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Thursday, May 29, 2003  

How Does Elrond Fit Into All This?
Agent Smith is the wild-card of the Matrix: Reloaded. He is the villain in the movie, and I believe, the key to understanding the underlying system of the Matrix and its relation to the real-world. He hates Neo for disrupting his purpose and freeing him from the constrains of the system. And now Agent Smith wants to bring about the end of the system; which he tries to do by killing Neo. After all Neo is just part of the system, doing what he has done 5 times before. So Smith thinks that if he can kill Neo, then the system will crash. The first question is, what is Smith, since he is no-longer an agent? When he was destroyed at the end of the first movie, we are told he was compelled to resist the system and avoid deletion. He justifies this by saying he just watch Neo break the rules of the system, which invalidted the system for Smith. But perhaps the act of "killing" Smith (by jumping into his body) altered Smiths code in some way, "something copied or overwritten." Thus giving smith the ability to, like Neo, resist the rules of the system. Smith is now a piece of rouge code floating through the Matrix, an exile like the Key Maker. But what's more, Smith can copy him self, in fact it seems like that has become his driving force. Another type of code follows this pattern. The computer virus; like a virus Smith attaches himself to other programs, infecting them and spreading geometrically. In the first movie Smith laments on Humanity's similarities to viruses, and now HE resembles a computer virus.

What does this mean for the Matrix? Smith was even able to infect a free-mind by copying himself and then picking up the hard-line. (A scene that a lot of people seemed to miss. The guy who is cutting his hand, and then tries to kill Neo when they are on their way back to the ship (in the real world), who is also the guy that the camera pans to in the LAST shot, the only survivor of the botch counter-attack, he IS Smith.) So now Smith has a presence in both the real world and the Matrix, making him that much more dangerous. And now that their are innumerable copies of Smith running around the Matrix, how can he be stopped? However, it stands to reason that if Smith can make the jump between the real-world and the computer-world, Neo should be able to as well. And this is one explanation for what happens at the end of Reloaded when Neo goes into a coma. He is trapped between the 2 worlds, his body in the real-world, and his mind in the matrix, but nothing connecting the two. So how are the matrix and the real-word really connected? It now seems more complicated than just a highly-complex and unthinkably-huge computer program running on physical hardware in the real-world. There is more to the real-world/matrix interface than simply broadcasting a pirate wi-fi signal from hovercrafts and sending the consciousness of free-minds into the system to fight for freedom. How do "hard-lines" work? What gave smith the ability to infiltrate the real-world?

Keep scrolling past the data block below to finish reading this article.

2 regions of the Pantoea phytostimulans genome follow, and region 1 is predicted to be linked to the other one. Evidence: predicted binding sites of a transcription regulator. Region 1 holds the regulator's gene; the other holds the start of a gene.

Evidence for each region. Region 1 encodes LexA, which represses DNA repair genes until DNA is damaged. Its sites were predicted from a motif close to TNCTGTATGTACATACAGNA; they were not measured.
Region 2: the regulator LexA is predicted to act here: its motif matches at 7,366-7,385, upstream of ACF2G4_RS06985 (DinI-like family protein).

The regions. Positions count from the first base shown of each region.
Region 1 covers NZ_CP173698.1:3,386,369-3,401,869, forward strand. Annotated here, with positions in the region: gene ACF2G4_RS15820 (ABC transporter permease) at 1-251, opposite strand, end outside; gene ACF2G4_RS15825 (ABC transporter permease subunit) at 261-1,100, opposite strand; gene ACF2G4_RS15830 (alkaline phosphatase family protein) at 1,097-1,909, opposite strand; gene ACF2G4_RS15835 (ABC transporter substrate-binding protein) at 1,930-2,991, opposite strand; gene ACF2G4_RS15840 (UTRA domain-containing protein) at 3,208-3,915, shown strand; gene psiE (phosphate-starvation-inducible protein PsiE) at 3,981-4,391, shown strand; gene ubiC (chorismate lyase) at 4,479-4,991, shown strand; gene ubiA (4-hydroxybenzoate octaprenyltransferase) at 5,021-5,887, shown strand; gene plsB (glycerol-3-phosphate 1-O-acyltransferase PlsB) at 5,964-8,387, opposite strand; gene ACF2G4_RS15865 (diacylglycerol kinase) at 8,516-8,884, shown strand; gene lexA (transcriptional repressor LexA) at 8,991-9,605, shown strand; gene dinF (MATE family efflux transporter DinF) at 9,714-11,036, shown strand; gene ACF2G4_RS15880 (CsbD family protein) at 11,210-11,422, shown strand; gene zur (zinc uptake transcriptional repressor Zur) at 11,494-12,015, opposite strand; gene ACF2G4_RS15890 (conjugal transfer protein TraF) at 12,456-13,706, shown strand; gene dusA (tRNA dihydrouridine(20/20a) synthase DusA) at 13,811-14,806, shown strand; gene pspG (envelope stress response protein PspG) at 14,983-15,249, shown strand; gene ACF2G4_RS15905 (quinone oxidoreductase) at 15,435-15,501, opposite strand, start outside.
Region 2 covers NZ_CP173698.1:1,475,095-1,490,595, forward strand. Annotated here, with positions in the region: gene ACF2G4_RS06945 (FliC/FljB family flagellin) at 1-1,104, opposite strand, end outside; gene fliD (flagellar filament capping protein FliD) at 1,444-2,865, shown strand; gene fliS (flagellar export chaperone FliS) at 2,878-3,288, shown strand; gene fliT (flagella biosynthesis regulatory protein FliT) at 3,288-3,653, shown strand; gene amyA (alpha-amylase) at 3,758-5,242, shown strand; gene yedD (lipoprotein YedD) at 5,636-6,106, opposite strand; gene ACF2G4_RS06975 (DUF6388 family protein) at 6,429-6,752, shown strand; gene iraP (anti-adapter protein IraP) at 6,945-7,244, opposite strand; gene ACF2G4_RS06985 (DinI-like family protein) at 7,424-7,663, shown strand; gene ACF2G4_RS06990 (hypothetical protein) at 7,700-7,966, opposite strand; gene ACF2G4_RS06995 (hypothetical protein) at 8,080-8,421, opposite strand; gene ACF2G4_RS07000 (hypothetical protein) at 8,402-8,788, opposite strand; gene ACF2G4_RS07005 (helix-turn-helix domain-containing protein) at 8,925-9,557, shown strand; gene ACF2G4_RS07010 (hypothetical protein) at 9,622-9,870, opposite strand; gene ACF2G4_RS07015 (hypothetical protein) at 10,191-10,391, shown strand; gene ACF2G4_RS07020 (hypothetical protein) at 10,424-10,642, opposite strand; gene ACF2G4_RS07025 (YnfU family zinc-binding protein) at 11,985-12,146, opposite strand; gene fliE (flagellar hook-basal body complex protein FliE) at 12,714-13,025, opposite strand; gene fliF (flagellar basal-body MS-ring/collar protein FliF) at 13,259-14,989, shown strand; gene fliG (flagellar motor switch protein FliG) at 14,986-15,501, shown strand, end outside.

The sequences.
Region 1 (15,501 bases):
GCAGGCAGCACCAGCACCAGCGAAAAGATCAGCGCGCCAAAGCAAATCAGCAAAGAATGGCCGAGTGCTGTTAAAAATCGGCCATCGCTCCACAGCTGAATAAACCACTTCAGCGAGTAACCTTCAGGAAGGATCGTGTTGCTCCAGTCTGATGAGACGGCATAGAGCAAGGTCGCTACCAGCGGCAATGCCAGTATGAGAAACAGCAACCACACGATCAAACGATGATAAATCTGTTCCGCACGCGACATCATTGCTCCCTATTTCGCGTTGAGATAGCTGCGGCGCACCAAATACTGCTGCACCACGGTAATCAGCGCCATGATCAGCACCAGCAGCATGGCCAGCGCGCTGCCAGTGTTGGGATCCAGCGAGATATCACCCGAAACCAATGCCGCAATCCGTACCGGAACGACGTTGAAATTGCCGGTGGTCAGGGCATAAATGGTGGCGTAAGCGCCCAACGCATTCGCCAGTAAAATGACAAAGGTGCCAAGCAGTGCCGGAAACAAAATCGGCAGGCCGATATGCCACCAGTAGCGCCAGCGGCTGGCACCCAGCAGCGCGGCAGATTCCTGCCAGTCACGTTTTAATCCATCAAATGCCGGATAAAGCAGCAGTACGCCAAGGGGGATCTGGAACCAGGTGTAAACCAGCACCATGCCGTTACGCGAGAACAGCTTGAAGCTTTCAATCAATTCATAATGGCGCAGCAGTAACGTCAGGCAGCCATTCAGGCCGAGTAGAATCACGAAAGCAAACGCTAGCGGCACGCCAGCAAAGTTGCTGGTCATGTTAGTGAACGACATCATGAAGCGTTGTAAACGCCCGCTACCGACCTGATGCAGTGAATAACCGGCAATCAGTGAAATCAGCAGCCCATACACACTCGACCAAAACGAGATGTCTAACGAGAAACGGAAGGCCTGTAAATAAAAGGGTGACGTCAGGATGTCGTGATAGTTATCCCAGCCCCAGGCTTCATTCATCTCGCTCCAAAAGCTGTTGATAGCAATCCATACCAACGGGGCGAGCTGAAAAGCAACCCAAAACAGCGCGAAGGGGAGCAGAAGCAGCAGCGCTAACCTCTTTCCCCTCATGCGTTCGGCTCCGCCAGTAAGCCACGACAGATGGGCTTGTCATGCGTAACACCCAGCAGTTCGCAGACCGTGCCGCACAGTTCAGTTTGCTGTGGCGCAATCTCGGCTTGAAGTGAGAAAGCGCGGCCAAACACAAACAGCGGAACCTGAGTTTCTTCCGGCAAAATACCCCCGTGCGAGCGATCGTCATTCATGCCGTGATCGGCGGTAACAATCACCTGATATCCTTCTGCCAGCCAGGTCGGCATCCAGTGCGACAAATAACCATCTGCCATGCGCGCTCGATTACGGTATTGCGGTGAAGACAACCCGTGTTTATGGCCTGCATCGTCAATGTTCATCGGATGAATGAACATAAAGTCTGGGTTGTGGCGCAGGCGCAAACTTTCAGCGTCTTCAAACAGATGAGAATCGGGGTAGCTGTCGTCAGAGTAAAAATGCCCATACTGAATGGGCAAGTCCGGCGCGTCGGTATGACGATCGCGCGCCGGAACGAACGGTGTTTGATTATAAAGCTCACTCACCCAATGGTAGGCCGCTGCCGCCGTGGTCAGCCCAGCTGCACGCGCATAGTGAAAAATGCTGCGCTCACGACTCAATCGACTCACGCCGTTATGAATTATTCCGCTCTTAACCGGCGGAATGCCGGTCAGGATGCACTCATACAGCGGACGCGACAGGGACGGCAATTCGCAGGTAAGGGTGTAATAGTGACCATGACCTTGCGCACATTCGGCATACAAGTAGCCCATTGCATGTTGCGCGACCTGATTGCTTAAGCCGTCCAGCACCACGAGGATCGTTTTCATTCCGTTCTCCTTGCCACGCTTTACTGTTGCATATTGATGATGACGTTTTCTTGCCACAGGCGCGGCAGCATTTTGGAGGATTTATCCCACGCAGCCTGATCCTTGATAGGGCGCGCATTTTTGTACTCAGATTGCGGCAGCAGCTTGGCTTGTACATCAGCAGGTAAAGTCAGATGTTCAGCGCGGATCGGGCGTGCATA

posted by JMV | 5/29/2003 03:23:00 PM
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